Let us suppose that a client (say client1) wants to execute procedure P1(in the figure above). Another client (say client2) wants to execute procedure P2(in the figure above). Since both P1 and P2 access common global variables they must be executed in a mutually exclusive manner. Thus in view of this Sun RPC provides mutual exclusion by default i.e. no two procedures in a program can be active at the same time. This introduces some amount of delay in the execution of procedures, but mutual exclusion is a more fundamental and important thing to provide, without it the results may go wrong.

Thus we see that anything which can be a threat to application programmers, is provided by SUN RPC.

How A Client Invokes A Procedure On Another Host

The remote procedure is a part of a program executing in a remote host. Thus we would have to properly locate the host, the program in it, and the procedure in the program. Each host can be specified by a unique 32-bit integer. SUN RPC standard specifies that each remote program executing on a computer must be assigned a unique 32-bit integer that the caller uses to identify it. Furthermore, Sun RPC assigns a 32-bit integer identifier for each remote procedure inside a given remote program. The procedures are numbered sequentially: 1, 2, ...., N. To help ensure that program numbers defined by separate organizations do not conflict, Sun RPC has divided the set of program numbers into eight groups.
Thus it seems sufficient that if we are able to locate the host, the program in the host, and the procedure in the program, we would be able to uniquely locate the remote procedure which is to be executed.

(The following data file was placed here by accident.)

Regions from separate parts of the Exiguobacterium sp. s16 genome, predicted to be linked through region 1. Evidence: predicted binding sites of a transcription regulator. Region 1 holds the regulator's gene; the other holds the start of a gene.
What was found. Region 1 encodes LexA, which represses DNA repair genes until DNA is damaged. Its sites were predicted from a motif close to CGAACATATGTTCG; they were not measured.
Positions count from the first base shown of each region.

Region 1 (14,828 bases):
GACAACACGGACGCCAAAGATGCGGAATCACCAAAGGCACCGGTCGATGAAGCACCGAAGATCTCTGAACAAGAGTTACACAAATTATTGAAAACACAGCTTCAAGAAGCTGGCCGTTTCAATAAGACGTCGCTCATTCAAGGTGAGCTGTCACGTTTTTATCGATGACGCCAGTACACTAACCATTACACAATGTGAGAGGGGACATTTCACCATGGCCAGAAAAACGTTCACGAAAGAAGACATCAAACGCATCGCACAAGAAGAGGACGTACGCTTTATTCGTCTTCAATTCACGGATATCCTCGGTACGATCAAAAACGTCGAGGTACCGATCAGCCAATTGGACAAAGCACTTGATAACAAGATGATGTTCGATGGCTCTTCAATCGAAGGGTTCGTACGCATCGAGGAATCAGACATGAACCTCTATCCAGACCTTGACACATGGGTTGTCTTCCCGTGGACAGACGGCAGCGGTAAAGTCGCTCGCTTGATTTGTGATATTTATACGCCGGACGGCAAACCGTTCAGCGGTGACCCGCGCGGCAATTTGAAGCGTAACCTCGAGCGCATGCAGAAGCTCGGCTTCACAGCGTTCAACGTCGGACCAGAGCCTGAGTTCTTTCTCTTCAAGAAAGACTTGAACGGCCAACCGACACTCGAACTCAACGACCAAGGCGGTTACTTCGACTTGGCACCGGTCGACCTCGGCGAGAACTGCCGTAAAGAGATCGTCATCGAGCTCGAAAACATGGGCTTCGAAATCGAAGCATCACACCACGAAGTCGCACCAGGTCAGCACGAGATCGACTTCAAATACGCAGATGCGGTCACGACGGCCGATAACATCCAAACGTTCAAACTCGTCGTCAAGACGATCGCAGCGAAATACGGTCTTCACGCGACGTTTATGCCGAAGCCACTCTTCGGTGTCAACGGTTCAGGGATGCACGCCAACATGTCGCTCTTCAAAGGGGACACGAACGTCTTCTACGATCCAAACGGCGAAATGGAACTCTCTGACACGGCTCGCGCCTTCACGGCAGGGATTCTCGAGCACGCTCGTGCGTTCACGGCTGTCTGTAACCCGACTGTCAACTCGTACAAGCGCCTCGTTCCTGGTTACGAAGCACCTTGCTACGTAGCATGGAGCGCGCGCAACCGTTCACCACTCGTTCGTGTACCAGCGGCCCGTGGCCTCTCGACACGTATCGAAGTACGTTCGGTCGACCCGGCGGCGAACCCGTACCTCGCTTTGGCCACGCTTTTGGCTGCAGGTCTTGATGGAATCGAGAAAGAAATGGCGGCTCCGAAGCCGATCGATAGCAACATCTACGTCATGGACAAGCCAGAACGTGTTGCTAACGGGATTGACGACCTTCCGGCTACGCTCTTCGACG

Accommodating Multiple Versions Of A Remote Program

Suppose somebody wants to change the version of a remote procedure in a remote program. Then as per the identification method described above, he or she would have to make sure that the newer version is compatible with the older one. This is a bottleneck on the server side. Sun RPC provides a solution to this problem. In addition to a program number, Sun RPC includes a 32-bit integer version number for each remote program. Usually, the first version of a program is assigned version 1. Later versions each receive a unique version number.
Version numbers provide the ability to change the details of a remote procedure call without obtaining a new program number. Now, the newer client and the older client are disjoint, and no compatibility is required between the two. When no request comes for the older version for a pretty long time, it is deleted. Thus, in practice, each RPC message identifies the intended recipient on a given computer by a triple:

                                           (program number, version number, procedure number)

Thus it is possible to migrate from one version of a remote procedure to another gracefully and to test a new version of the server while an old version of the server continues to operate.

Mapping A Remote Program To A Protocol Port

At the bottom of every communication in the RPC model there are transport protocols like UDP and TCP. Thus every communication takes place with the help of sockets. Now, how does the client know to which port to connect to the server? This is a real problem when we see that we cannot have a standard that a particular program on a particular host should communicate through a particular port. Because the program number is 32 bit and we can have 232 programs whereas both TCP and UDP uses 16 bit port numbers to identify communication endpoints. Thus RPC programs can potentially outnumber protocol ports. Thus it is impossible to map RPC program numbers onto protocol ports directly. More important, because RPC programs cannot all be assigned a unique protocol port, programmers cannot use a scheme that depends on well-known protocol port assignments. Thus, at any given time, a single computer executes only a small number of remote programs. As long as the port assignments are temporary, each RPC program can obtain a protocol port number and use it for communication.